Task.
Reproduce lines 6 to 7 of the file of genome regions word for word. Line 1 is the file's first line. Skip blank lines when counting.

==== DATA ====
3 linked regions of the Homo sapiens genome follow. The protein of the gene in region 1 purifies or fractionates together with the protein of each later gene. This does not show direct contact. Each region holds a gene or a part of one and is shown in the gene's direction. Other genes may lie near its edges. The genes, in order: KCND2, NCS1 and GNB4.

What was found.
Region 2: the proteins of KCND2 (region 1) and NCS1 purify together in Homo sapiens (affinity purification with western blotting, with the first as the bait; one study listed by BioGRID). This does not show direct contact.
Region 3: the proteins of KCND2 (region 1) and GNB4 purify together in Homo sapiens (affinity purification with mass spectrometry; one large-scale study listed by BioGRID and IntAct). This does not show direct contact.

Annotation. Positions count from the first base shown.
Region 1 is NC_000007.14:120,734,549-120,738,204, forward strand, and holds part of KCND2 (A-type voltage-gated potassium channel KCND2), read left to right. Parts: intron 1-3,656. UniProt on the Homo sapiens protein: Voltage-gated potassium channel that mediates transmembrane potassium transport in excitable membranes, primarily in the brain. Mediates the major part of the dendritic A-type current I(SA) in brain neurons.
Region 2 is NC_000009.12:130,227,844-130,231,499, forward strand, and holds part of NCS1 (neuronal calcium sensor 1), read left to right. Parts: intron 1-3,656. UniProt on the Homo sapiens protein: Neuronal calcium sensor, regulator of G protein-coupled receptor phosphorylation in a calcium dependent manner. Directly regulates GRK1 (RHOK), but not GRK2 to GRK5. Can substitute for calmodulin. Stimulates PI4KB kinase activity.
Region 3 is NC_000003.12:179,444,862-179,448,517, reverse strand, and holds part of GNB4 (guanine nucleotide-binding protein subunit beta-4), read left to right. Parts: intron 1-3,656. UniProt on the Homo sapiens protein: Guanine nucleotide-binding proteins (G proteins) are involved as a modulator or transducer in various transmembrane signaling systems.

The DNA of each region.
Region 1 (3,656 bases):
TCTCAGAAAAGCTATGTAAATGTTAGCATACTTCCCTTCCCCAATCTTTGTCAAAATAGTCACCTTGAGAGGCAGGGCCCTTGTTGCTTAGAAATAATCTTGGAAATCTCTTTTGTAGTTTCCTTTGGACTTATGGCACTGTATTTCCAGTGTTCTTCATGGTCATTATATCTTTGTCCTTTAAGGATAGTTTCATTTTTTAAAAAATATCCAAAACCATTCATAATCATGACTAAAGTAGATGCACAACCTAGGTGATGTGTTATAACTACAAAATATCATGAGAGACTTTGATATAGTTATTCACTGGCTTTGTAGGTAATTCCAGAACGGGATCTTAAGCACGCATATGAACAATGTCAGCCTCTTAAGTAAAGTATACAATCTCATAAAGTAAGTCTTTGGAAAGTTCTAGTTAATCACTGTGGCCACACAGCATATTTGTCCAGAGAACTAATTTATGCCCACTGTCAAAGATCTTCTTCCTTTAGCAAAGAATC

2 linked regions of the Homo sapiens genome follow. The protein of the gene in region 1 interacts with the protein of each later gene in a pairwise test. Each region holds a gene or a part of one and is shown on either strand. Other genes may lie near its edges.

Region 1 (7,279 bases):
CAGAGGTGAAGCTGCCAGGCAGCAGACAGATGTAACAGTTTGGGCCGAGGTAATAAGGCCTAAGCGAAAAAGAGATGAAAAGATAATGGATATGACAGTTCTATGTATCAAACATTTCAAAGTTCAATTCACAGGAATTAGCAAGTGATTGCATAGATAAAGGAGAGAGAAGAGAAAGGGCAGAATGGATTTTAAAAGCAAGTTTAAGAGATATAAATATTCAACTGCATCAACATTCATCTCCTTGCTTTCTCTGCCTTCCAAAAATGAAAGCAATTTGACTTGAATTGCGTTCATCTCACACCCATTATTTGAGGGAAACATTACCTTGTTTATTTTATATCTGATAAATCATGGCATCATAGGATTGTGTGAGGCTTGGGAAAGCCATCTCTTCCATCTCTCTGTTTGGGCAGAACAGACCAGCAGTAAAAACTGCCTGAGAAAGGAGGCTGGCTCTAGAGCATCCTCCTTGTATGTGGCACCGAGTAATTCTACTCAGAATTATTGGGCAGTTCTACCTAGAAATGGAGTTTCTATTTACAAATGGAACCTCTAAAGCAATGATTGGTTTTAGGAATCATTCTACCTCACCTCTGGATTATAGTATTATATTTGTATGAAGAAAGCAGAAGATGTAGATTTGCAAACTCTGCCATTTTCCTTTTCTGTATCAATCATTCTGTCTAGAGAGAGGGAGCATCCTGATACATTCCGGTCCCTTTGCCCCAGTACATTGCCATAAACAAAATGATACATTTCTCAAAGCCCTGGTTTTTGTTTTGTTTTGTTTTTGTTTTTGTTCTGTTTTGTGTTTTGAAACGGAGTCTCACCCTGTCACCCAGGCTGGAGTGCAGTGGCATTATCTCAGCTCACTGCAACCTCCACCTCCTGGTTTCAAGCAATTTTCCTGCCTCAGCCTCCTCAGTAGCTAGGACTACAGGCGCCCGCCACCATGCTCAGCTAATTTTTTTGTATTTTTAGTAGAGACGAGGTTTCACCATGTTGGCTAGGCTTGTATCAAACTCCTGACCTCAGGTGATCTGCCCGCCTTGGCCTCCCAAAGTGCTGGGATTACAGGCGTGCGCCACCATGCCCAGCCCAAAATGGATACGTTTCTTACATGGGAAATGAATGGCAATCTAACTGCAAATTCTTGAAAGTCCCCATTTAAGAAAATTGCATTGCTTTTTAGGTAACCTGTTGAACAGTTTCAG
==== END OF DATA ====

Region 1 is NC_000007.14:120,734,549-120,738,204, forward strand, and holds part of KCND2 (A-type voltage-gated potassium channel KCND2), read left to right. Parts: intron 1-3,656. UniProt on the Homo sapiens protein: Voltage-gated potassium channel that mediates transmembrane potassium transport in excitable membranes, primarily in the brain. Mediates the major part of the dendritic A-type current I(SA) in brain neurons.
Region 2 is NC_000009.12:130,227,844-130,231,499, forward strand, and holds part of NCS1 (neuronal calcium sensor 1), read left to right. Parts: intron 1-3,656. UniProt on the Homo sapiens protein: Neuronal calcium sensor, regulator of G protein-coupled receptor phosphorylation in a calcium dependent manner. Directly regulates GRK1 (RHOK), but not GRK2 to GRK5. Can substitute for calmodulin. Stimulates PI4KB kinase activity.